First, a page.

Evidence (continued)
• Slack is another source of hidden data
• Windows computers use two types of slack
• RAM slack: pertains only to the last sector of a file
• If additional sectors are needed to round out the
block size for the last cluster assigned to the file, a
different type of slack is created

• File slack (sometimes called drive slack): padded
data that Windows uses comes from data stored on
the hard drive

Examining Data for Evidence

Examining Data for Evidence

Examining Data for Evidence

Hardening Security Through
New Solutions
• Number of attacks reported, sophistication of attacks,
and speed at which they spread continues to grow
• Recent attacks include characteristics listed on pages
457 and 458 of the text
• Defenders are responding to the increase in the level
and number of attacks
• New techniques and security devices are helping to
defend networks and systems
• The most recent developments and announcements
are listed on pages 458 and 459 of the text

Exploring Information Security Jobs
and Skills
• Need for information security workers will continue to
grow for the foreseeable future
• Information security personnel are in short supply;
those in the field are being rewarded well
• Security budgets have been spared the drastic costcutting that has plagued IT since 2001
• Companies recognize the high costs associated with
weak security and have decided that prevention
outweighs cleanup

Exploring Information Security Jobs
and Skills (continued)
• Most industry experts agree security certifications
continue to be important
• Preparing for the Security+ certification will help you
solidify your knowledge and skills in cryptography,
firewalls, and other important security defenses

TCP/IP Protocol Suite
• One of the most important skills is a strong
knowledge of the foundation upon which network
communications rests, namely Transmission Control
Protocol/Internet Protocol (TCP/IP)
• Understanding TCP/IP concepts helps effectively
troubleshoot computer network problems and
diagnose possible anomalous behavior on a network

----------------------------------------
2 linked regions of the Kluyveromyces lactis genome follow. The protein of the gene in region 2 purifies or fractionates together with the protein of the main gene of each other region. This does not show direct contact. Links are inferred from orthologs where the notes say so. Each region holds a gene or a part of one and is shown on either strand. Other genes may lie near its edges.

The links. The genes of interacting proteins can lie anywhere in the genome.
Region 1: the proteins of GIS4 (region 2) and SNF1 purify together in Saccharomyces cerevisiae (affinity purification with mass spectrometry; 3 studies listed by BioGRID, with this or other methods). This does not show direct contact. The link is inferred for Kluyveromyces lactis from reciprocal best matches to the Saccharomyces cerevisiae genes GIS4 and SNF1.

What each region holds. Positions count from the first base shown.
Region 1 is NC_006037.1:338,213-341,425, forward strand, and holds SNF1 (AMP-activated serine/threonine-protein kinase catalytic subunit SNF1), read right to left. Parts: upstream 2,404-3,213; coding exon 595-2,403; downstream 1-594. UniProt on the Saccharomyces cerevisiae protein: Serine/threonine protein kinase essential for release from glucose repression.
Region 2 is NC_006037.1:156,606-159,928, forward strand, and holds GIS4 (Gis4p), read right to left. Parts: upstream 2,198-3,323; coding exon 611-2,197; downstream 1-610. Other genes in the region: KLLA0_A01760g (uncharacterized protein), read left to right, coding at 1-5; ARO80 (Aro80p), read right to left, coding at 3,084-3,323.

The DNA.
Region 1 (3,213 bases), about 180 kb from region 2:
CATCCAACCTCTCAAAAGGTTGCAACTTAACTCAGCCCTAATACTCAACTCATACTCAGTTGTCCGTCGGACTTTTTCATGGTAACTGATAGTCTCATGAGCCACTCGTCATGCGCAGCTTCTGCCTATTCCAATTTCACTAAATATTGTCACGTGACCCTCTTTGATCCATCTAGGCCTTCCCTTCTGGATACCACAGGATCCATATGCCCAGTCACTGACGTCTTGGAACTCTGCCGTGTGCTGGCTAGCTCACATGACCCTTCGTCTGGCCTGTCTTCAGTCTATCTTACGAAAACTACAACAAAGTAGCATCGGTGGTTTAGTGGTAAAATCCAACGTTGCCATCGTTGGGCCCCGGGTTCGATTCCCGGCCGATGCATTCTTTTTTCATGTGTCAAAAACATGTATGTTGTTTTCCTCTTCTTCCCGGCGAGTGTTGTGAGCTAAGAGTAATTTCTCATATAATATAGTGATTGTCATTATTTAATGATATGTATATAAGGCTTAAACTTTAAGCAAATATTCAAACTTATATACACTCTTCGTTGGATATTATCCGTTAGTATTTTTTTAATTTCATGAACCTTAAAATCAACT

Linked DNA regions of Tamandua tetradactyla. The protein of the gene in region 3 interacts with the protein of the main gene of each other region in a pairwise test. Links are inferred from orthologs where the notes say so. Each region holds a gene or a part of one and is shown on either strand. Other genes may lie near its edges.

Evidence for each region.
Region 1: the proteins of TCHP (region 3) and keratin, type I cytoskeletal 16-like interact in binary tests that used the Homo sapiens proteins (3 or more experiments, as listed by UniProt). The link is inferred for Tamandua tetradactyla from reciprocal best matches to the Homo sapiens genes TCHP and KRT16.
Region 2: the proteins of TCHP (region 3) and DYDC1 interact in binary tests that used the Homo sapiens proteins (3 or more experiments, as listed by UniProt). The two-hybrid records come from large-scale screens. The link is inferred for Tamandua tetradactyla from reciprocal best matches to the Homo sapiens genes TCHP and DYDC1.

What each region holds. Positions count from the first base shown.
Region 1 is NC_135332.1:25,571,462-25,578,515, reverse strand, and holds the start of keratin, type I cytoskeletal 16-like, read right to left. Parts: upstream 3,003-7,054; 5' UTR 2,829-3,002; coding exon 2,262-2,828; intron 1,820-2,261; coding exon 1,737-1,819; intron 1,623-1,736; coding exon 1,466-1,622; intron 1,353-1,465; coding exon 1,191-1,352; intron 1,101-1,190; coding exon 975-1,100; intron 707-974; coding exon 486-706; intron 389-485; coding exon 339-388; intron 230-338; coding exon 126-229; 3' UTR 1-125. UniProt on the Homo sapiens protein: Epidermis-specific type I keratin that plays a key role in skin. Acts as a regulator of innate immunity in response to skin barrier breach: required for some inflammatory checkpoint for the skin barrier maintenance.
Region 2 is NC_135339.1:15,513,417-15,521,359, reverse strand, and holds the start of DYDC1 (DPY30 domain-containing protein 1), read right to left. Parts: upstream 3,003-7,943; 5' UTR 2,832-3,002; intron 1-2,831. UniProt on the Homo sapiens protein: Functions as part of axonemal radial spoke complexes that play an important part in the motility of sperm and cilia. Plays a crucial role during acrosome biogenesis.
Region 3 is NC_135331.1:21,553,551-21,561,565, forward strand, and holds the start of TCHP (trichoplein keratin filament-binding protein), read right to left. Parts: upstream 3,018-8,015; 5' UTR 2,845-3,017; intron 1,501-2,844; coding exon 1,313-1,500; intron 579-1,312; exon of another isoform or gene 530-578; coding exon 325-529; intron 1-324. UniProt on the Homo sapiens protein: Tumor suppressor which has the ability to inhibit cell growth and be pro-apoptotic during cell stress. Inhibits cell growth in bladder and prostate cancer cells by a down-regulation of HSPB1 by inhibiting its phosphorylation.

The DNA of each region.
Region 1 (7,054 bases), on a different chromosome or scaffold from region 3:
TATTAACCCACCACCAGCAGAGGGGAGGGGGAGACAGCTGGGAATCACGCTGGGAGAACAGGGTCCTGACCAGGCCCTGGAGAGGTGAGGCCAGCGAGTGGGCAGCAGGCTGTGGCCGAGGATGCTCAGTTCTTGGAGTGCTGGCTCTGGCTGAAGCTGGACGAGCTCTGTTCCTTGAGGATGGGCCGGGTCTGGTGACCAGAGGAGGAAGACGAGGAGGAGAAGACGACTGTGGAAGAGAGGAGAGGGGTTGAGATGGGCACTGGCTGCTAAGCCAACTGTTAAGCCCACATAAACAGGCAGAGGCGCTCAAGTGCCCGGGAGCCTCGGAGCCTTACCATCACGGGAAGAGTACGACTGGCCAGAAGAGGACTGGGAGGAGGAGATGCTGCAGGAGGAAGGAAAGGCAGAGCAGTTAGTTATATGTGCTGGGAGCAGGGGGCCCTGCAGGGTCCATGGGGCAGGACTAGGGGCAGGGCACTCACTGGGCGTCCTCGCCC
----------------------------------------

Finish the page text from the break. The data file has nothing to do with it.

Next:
• No matter how clever the attacker is, they still must
send their attack to your computer with a packet
• To recognize the abnormal, you must first understand
what is normal

• Firewalls are essential tools on all networks and often
provide a first layer of defense
• Network security personnel should have a strong
background of how firewalls work, how to create
access control lists (ACLs) to mirror the
organization’s security policy, and how to tweak
ACLs to balance security with employee access

• Routers form the heart of a TCP/IP network
• Configuring routers for both packet transfer and
packet filtering can become very involved

Intrusion-Detection Systems (IDS)
• Security professionals should know how to administer
and maintain an IDS
• Capabilities of these systems has increased
dramatically since first introduced, making them

mandatory for today’s networks
• One problem is that IDS can produce an enormous
amount of data that requires checking

Other Skills
• A programming background is another helpful tool for
security workers
• Security workers should also be familiar with
penetration testing
– Once known as “ethical hacking,” probes vulnerabilities
in systems, networks, and applications

Computer Forensic Skills
• Computer forensic specialists require an additional
level of training and skills:
– Basic forensic examinations
– Advanced forensic examinations
– Incident responder skills
– Managing computer investigations